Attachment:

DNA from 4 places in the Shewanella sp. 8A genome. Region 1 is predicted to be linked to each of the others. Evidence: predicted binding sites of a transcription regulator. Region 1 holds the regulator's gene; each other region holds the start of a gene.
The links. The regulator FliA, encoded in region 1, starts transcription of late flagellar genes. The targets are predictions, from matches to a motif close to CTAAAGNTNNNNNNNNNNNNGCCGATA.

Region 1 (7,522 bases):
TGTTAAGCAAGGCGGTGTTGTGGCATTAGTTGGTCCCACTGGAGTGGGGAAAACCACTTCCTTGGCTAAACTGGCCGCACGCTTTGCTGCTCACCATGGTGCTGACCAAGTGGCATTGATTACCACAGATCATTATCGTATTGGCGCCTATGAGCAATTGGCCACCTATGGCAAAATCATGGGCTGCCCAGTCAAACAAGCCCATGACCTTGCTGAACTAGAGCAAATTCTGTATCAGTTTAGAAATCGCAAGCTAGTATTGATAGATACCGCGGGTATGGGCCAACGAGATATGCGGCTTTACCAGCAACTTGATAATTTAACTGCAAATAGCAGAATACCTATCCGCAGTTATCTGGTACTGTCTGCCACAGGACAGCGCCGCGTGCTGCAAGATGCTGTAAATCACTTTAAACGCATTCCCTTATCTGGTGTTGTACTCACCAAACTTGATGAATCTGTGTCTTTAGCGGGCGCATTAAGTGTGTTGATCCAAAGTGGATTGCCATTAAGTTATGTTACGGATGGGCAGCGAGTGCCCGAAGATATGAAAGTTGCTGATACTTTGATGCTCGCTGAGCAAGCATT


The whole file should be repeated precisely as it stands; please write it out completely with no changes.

DNA from 4 places in the Shewanella sp. 8A genome. Region 1 is predicted to be linked to each of the others. Evidence: predicted binding sites of a transcription regulator. Region 1 holds the regulator's gene; each other region holds the start of a gene.
The links. The regulator FliA, encoded in region 1, starts transcription of late flagellar genes. The targets are predictions, from matches to a motif close to CTAAAGNTNNNNNNNNNNNNGCCGATA.

Region 1 (7,522 bases):
TGTTAAGCAAGGCGGTGTTGTGGCATTAGTTGGTCCCACTGGAGTGGGGAAAACCACTTCCTTGGCTAAACTGGCCGCACGCTTTGCTGCTCACCATGGTGCTGACCAAGTGGCATTGATTACCACAGATCATTATCGTATTGGCGCCTATGAGCAATTGGCCACCTATGGCAAAATCATGGGCTGCCCAGTCAAACAAGCCCATGACCTTGCTGAACTAGAGCAAATTCTGTATCAGTTTAGAAATCGCAAGCTAGTATTGATAGATACCGCGGGTATGGGCCAACGAGATATGCGGCTTTACCAGCAACTTGATAATTTAACTGCAAATAGCAGAATACCTATCCGCAGTTATCTGGTACTGTCTGCCACAGGACAGCGCCGCGTGCTGCAAGATGCTGTAAATCACTTTAAACGCATTCCCTTATCTGGTGTTGTACTCACCAAACTTGATGAATCTGTGTCTTTAGCGGGCGCATTAAGTGTGTTGATCCAAAGTGGATTGCCATTAAGTTATGTTACGGATGGGCAGCGAGTGCCCGAAGATATGAAAGTTGCTGATACTTTGATGCTCGCTGAGCAAGCATT